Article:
It was Coulthard who gave Red Bull immediate respectability with fourth place in its first race in Melbourne 2005, and whose knowledge and experience helped to steer the ambitious and rapidly-expanding organization. That is proof of the value of a top-team reject to an upwardly mobile team.

The key is that he was energized by the challenge and wasn’t motivated by hanging around in F1 simply through either a lack of imagination or desire to earn a few more million. Only Bottas will know what drives him should he face such a scenario, and it will likely play a key part in whether he takes on the challenge and makes a success of it.

As the example of Coulthard shows, often the top-team drop-out isn’t the one to benefit from the toil. Instead, it was Sebastian Vettel and Mark Webber who reaped the rewards when Red Bull started winning. But Coulthard remains on Red Bull’s books as an ambassador to this day, and can take enormous satisfaction from the valuable role he played in Red Bull establishing itself as an F1 powerhouse.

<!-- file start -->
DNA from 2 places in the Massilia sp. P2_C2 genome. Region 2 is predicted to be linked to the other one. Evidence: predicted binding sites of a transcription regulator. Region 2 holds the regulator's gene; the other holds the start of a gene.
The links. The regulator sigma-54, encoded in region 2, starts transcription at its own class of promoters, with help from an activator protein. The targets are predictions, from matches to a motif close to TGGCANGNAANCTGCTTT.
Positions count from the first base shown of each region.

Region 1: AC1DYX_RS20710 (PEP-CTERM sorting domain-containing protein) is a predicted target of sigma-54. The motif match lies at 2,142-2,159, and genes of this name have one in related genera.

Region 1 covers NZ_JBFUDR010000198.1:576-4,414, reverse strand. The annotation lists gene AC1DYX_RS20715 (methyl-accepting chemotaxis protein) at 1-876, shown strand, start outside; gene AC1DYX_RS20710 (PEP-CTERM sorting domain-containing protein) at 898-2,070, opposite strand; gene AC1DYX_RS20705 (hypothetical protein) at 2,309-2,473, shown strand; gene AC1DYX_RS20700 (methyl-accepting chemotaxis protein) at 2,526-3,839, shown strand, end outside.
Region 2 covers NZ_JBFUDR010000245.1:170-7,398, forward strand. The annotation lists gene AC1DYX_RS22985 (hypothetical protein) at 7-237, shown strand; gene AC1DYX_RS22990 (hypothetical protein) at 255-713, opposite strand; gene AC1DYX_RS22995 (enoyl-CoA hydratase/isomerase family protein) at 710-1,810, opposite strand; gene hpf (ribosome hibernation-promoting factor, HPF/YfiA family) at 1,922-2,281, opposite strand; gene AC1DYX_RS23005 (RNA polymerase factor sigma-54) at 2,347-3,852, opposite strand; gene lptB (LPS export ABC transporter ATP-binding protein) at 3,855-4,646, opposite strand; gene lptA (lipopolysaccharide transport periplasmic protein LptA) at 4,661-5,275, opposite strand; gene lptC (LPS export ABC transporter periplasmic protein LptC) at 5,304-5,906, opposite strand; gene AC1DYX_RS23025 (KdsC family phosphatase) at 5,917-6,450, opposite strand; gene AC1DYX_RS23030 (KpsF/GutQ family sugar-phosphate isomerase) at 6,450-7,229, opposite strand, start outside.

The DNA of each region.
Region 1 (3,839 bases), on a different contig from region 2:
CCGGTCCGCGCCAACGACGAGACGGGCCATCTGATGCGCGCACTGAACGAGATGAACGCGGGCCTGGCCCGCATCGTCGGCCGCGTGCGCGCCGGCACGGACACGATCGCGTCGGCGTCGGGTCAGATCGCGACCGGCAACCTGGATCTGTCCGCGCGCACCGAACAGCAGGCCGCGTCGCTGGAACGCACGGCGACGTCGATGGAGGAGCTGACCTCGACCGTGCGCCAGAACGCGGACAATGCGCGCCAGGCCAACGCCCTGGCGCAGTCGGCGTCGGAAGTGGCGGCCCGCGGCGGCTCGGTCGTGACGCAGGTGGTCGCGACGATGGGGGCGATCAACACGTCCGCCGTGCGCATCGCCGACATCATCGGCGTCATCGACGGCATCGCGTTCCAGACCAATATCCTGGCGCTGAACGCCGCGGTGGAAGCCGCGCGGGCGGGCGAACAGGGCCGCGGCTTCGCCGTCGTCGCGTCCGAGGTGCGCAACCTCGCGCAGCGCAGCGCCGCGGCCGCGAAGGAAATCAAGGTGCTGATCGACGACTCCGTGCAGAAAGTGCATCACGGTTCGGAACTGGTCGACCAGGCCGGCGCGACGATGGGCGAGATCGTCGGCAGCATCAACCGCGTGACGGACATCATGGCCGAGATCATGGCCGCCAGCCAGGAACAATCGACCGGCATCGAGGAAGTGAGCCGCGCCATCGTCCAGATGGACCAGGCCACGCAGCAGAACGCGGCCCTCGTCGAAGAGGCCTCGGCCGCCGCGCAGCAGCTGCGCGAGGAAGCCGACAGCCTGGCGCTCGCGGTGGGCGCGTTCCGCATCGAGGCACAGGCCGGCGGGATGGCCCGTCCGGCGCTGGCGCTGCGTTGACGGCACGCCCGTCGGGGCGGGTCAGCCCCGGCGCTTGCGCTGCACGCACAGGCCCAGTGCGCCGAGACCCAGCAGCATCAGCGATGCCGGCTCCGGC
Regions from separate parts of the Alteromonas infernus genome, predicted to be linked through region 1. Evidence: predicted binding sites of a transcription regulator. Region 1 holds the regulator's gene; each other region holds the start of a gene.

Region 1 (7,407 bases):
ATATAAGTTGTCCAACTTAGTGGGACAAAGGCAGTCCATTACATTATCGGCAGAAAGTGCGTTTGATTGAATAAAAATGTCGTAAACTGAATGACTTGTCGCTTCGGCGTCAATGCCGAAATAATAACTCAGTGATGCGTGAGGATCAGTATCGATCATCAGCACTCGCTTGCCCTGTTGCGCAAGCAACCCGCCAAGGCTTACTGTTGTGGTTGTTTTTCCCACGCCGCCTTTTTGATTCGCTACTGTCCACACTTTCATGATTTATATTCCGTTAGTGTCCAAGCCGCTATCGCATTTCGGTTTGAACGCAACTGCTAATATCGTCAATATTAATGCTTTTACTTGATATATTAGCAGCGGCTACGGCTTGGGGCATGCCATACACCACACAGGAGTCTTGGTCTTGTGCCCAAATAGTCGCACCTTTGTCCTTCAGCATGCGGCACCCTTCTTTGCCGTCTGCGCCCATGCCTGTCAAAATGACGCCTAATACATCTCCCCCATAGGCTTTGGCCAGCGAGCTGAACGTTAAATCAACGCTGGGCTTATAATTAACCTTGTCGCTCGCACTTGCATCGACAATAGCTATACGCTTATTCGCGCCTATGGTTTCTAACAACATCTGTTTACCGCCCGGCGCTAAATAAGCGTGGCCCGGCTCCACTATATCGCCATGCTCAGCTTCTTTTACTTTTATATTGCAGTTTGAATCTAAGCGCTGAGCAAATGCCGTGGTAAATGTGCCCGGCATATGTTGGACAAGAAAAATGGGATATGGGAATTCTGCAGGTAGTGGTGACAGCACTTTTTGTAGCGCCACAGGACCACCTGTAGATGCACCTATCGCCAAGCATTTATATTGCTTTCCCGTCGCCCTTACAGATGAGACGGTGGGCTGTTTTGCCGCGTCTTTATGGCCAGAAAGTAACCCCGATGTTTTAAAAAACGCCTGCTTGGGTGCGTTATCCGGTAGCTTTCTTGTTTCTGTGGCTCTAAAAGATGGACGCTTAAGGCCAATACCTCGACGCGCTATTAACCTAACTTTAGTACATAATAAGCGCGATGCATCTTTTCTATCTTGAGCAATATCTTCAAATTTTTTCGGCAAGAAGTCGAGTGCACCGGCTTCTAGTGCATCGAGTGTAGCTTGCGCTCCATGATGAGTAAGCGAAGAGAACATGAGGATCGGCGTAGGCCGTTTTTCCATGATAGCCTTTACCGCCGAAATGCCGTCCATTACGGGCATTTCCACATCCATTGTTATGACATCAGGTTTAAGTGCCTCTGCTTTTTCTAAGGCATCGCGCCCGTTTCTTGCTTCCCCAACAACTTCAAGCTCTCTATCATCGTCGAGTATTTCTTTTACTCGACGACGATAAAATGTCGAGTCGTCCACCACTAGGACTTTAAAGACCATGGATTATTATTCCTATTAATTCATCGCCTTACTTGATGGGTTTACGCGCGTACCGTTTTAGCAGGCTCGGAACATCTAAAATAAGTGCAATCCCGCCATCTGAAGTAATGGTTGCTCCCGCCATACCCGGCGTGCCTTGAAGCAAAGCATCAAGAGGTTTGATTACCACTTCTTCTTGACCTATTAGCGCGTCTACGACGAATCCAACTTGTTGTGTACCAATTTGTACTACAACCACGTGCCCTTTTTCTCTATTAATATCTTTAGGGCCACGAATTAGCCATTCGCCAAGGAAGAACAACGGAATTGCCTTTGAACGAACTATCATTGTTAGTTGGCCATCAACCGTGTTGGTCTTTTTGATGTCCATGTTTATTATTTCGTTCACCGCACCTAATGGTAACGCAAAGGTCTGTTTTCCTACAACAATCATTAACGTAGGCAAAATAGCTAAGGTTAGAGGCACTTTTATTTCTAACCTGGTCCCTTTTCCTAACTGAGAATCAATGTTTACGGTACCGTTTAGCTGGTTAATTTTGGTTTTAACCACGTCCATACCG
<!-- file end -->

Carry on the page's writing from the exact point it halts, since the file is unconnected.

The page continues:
Most importantly, Bottas is a driver with a huge amount to offer. While it’s tempting to dismiss anyone who has had a shot at the front and been found wanting, the challenge of taking on a relentless performer like Hamilton is enormous.

A refreshed Bottas, reveling in the challenge of helping to revive a struggling team and motivated to show he still has plenty to offer and achieve in F1, would be an outstanding signing.

The question is whether Bottas is up for the challenge, and who can convince him to sign on the dotted line. Assuming, of course, Mercedes doesn’t decide to kick this particular can down the road on Bottas’s behalf and hang onto him for yet another season.